Obverse of medal by F.A. Cassoni, commemorating Lavinia Fontana, 1611. Shows the figure Pittura.

Titian, Self-Portrait, c. 1562. The gold chains worn by Titian are probably those given to him by the Emperor Charles V. Significantly Titian represents himself without the "tools of the trade." Along with his chains, his clothing, especially his fur coat, identify Titian as a man of high social standing.


Antonio Mor, Self-Portrait, 1558

While Mor shows himself holding the tools of the trade --palette, brush, rag, and mahlstick-- he is dressed in the manner of a gentleman. An inscription along the side of the easel identifies his status: PHILIPPI HISP. REG. PICTOR(Painter of Philip the King of Spain). The poem in Greek tacked to the canvas places Mor within the context of the tradition of the court painter going back to Apelles.


The text of the poem in Greek tacked to the canvas in Mor's self-portrait compares Mor's work to that of Zeuxis and Apelles:

By Jove, of whom is this painting?/Of the best among painters./ Who, above Apelles and Zeus,/And all the other ancients and moderns./ Has obtained mastery by means of his art./ Yes, he has made this portrait of himself. / He painted it with his own skilled hand. / He studied himself in a metal, / In front of the mirror. /Oh what an excellent artist! / The counterfeit Mor which you now behold, /Mor...presently speak.

The choice to use Greek in this poem places it within the context of Humanism. The poem can be seen to be a literary depiction of the artist and thus draws the comparison between poetry and painting. This was a theme in Humanist discussions about art and relates to a comparison made by Horace, ut pictura poesis . The illusionistic representation of the note with its folds tacked to the surface of the canvas was also intended as a statement of the abilities of the artist.

Sebastien Bourdon, Apelles Painting Campaspe. The label of the engraving identifies the image as "Pictura." The inscription narrates the story of Alexander's gift of Campaspe to the painter who had fallen in love with her, and provides the appropriate reference to Pliny, the source of the legend ( Natural History, xxxV.86-87).


Hans Burgkmair, The Pleasure and Aptitude the Emperor Shows for Painting, woodcut. This early sixteenth century woodcut was made of book of prints entitled the Weisskunig, which celebrates the Emperor Maximilian as a wise king. The Emperor visiting the studio of his painter recalls the ancient stories of Alexander the Great visiting the studio of Apelles.


Marcus Geeraerts, The Cares of the Painter, 1577. In this drawing, the Flemish artist Geeraerts represents the impoverished artist as distracted from his trade by familial demands.

Abraham Bosse, The Painter's Studio, engraving. The painter's assistant holds up an engraving of the traditional workshop with the painter working to support his family. This is in marked contrast to the noble status of the court artist.

Agostino Veneziano, Baccio Bandinelli's "Academy" in Rome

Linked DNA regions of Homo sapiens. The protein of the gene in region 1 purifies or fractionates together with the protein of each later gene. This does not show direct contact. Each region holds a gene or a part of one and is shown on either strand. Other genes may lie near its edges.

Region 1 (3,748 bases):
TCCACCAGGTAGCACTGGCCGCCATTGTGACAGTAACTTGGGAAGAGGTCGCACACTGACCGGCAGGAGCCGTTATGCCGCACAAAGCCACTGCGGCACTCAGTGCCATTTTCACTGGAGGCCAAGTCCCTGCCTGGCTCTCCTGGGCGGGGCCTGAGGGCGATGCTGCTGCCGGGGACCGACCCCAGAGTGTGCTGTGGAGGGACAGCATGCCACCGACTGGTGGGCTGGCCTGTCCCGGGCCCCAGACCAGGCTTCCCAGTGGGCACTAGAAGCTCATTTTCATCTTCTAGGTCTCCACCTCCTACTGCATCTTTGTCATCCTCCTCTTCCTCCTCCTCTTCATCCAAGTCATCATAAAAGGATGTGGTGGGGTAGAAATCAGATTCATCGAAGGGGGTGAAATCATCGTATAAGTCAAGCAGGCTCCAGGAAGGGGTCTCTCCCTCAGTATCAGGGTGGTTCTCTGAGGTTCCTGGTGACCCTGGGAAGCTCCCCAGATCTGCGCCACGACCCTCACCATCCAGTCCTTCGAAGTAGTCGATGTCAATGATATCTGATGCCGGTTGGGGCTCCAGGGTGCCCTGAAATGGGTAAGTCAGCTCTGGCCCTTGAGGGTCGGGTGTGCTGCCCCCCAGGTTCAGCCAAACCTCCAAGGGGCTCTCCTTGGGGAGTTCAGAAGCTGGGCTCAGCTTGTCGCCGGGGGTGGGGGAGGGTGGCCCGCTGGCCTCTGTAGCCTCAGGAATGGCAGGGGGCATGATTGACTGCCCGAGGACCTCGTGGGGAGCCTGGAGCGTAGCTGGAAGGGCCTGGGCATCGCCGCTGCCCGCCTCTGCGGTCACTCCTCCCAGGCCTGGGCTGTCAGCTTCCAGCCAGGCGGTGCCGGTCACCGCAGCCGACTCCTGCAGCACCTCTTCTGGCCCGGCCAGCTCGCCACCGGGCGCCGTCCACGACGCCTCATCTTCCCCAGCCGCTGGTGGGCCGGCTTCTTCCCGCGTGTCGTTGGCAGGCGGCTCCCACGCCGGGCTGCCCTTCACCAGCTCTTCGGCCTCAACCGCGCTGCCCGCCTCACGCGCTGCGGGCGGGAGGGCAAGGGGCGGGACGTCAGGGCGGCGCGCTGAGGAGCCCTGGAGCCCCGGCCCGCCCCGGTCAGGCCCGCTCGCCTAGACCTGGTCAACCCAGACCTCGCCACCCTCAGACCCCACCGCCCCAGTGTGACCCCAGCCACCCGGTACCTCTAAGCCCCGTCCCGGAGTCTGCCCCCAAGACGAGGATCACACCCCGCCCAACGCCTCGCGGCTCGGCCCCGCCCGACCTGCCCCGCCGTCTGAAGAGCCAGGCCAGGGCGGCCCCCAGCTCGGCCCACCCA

P. F. Alberti, Academy of Painters. The elevated status of artistic training in the Academy is suggested in this print by the close borrowing of a number of figure groups on Raphael's School of Athens.

Willem van Haecht II, The Gallery of Cornelis van der Geest Visited by the Regents, 1628.


Cornelis van der Geest, on the right, points to a painting by Quentin Massys of the Virgin and Child,. To the left center is seated the Archduchess Isabella accompanied to her left by her husband the Archduke Albert. Over the left shoulder of the Archduke appears Peter Paul Rubens who had been appointed his court painter in 1609. Rubens's painting of the Battle of the Greeks and Amazons from 1618 appears on the wall almost directly above him. Anthony Van Dyck can be identified as the man gesticulating behind the Massys painting.



Detail of Wierix drawing on the table in the Haecht painting.

John Wierix, Apelles Painting the Portrait of Campaspe, drawing.

David Teniers's portrait, engraved by Lucas Vorsterman after a painting by Peter Thys, is dated 1659. It clearly reflects his status as a court painter. His clothing and the format of the portrait define his social status. The two gold chains and medallion with the profile portrait of the Archduke signify his membership in the Leopold's court. He also has a large key that hangs from his waist. This key was the symbol of his office as Ayuda de Cámara, or member of the chamber of the Duke.

Poussin, Self-Portrait, Louvre, 1650.



Johan Zoffany, Charles Towneley and friends in the Park Street Gallery, Westminster,1783.

After Johan Zoffany, The Academicians of the Royal Academy, 1772. For the identifications of the different figures see the National Portrait Gallery's page. Members of the Royal Academy are seen here around a nude male model. Since women were excluded from life drawing classes, Zoffany has included the two female members of the Royal Academy --Angelica Kauffman and Mary Moser-- as portraits hanging on the wall behind the model on the right.

Anthony Van Dyck, Self-Portrait, c. 1632 . In 1632 Van Dyck was appointed the King's Painter by Charles I of England.

Rubens, Self-Portrait, 1628-30, Antwerp, Rubens House

Rubens, Self-Portrait, 1639, Vienna, Kunsthistorisches Museum.

Rubens, Rubens with his Wife Hélène Fourment and their Son Peter Paul, c. 1635, oil on wood, Metropolitan Museum of Art, New York.

Gerard Dou, Self-Portrait in the Studio, 1647. Dou presents himself as the learned artist. While the beret will become associated with the artist, the beret also had intellectual connotations. It can be traced back to fifteenth century academic caps.

Sir Joshua Reynolds, Self-Portrait, 1780, London, Royal Academy of Arts.